“The projects shall be commissioned, within a period of 15 (fifteen) months from the date of execution of the PPA, for projects being set up in Solar park, and within a period of 18 (eighteen) months from the date of execution of the PPA, for projects being set up outside Solar park…”

The issued amendments might be intended to bring discipline and consistency in the competitive bidding process as the government intends to achieve renewable energy installed capacity of 175 GW by 2022.

Andhra Pradesh announces new wind-solar hybrid policy

The government of Andhra Pradesh has recently announced a new wind-solar hybrid policy as the state targets to achieve 18000 MW of renewable capacity by the year 2021-2022. The broad objective of the policy is to provide a framework for the promotion of large grid-connected wind-solar PV systems for optimal & efficient utilization of transmission infrastructure and land, reducing the variability in renewable power generation and thus achieving better grid stability.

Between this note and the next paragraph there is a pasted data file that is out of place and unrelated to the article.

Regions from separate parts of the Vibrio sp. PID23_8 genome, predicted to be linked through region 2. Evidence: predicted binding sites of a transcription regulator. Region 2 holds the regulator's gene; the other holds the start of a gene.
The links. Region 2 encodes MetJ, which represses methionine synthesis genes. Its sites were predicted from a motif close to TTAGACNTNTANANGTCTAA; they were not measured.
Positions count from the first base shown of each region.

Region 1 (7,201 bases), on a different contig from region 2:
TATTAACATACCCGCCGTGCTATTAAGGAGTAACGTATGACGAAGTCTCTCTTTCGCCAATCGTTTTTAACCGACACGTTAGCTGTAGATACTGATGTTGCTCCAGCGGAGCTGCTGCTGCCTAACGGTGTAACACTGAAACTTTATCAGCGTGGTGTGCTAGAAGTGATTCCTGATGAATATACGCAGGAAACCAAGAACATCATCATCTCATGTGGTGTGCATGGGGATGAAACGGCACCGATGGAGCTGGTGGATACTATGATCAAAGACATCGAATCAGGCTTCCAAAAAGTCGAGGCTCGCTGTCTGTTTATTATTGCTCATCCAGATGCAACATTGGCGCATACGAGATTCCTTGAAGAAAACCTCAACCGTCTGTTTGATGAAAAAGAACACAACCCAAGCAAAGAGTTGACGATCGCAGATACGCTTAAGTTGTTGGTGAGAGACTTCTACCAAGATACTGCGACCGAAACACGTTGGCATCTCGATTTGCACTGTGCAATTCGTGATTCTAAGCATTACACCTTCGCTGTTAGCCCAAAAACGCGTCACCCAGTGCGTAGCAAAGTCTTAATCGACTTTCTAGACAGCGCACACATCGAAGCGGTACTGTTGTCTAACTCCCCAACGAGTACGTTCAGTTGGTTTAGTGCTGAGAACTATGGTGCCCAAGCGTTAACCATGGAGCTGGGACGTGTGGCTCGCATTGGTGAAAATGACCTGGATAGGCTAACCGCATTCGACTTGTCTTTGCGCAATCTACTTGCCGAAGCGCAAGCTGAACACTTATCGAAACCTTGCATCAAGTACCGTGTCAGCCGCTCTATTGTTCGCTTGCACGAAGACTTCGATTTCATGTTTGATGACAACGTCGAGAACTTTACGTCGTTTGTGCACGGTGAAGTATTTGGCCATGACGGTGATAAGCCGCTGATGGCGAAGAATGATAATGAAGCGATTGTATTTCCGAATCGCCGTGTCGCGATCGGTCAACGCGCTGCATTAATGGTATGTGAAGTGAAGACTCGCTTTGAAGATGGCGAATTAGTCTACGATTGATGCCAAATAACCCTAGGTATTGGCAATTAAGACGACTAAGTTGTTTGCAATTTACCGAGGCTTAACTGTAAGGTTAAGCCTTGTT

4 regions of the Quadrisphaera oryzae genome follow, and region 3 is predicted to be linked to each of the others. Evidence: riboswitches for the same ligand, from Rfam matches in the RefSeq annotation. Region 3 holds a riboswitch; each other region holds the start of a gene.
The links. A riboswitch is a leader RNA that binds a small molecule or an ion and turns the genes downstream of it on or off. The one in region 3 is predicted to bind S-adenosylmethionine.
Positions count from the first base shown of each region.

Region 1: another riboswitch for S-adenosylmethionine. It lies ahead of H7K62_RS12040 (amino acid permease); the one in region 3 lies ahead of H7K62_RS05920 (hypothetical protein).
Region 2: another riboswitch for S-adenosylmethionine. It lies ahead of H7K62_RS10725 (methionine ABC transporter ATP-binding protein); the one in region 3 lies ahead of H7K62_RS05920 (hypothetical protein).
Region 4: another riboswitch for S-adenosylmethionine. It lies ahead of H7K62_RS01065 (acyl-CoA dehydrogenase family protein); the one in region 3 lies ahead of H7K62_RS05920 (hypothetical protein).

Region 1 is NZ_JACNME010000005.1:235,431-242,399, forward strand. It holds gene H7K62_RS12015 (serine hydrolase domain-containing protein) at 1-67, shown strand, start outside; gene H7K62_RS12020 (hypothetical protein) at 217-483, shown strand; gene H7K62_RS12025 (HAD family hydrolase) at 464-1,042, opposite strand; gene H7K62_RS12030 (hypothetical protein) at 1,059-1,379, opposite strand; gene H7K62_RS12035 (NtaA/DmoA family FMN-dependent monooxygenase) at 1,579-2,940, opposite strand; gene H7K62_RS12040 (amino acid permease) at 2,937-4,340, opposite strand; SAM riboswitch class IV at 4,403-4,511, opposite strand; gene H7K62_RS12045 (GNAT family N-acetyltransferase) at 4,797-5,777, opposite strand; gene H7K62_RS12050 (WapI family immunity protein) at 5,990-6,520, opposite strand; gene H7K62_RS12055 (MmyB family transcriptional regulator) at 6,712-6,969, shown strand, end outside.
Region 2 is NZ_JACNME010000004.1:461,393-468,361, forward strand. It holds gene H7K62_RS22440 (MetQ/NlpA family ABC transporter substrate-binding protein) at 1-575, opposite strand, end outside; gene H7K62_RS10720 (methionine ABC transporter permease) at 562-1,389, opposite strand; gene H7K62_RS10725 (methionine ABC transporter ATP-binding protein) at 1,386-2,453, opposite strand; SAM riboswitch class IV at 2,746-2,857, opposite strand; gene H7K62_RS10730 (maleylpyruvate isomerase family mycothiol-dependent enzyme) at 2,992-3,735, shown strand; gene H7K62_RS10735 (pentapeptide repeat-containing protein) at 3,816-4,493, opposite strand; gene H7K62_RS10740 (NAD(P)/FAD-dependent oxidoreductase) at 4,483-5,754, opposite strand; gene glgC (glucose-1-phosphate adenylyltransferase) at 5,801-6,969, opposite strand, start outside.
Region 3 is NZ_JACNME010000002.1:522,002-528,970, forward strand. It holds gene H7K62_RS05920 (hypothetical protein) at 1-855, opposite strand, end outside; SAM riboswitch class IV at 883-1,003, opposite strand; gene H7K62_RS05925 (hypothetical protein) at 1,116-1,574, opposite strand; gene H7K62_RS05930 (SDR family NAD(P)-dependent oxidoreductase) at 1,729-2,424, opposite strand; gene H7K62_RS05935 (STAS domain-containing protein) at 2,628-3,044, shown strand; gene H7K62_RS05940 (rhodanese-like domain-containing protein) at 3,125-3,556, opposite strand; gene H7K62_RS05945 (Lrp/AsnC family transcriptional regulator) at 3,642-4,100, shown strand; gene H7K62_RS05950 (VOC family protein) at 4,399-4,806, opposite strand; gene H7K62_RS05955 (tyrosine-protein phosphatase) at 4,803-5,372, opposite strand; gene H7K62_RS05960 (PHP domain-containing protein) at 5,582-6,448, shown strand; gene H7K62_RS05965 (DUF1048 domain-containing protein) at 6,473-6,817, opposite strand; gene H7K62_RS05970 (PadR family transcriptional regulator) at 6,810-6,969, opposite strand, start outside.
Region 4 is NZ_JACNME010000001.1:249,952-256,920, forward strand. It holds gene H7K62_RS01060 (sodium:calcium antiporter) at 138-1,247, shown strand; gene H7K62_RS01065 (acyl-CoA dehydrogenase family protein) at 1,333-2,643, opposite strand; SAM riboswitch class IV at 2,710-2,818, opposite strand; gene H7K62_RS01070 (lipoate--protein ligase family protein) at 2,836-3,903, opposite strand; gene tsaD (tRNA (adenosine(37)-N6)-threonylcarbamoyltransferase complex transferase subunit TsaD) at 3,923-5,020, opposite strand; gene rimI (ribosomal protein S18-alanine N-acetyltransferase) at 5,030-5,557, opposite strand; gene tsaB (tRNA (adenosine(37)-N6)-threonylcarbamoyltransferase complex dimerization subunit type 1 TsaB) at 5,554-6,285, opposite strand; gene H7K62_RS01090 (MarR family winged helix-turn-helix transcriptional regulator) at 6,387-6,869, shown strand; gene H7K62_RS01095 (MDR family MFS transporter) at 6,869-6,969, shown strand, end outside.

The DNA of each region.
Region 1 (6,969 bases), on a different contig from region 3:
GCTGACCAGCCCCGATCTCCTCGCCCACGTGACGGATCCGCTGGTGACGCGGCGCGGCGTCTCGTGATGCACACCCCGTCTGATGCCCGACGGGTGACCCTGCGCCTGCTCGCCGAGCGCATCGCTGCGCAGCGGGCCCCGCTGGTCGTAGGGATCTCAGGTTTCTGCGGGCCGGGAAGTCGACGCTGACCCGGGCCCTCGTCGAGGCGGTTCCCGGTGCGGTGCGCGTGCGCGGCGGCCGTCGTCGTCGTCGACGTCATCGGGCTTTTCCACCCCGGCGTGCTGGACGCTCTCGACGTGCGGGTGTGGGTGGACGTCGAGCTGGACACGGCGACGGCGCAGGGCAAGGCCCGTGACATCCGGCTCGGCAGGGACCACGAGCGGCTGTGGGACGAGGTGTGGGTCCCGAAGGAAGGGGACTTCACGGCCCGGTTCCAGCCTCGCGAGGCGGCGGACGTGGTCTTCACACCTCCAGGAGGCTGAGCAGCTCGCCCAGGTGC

The key points of the policy are as below:

  • The policy will be applicable for a period of five years from the date of issuance.
  • The policy intends to procure 5,000 MW of contracted capacity under the five-year timeline.
  • The policy is applicable to new wind-solar projects as well as the existing wind/solar PV projects via hybridization.
  • The rules and eligibility of the categories are specified in the policy.
  • 100% banking of energy is allowed throughout the year based on the feasibility & approval from the TRANSCOs & DISCOMs.
  • Banking charges will be adjusted in kind at 5% of the energy delivered at the point of drawal and the banking will be possible between April to March.
  • Energy settlement will be done on a monthly basis & the unutilized energy will be purchased by the DISCOMs at 75% of the APPC as per the APERC rules.
  • Hybrid projects developed by the manufacturers will be allowed to sell the power to discoms via: (i) project specified tariff determined by APERC, (ii) at APPC under REC mechanism by availing RECs, (iii) via a transparent bidding process.
  • Transmission/distribution charges exempted up to 50% of the applicable charges for wheeling of power generated.
  • No transmission charges for connectivity to the nearest Central Transmission Unit (CTU) via State Transmission Unit (STU) network for inter-state wheeling of power.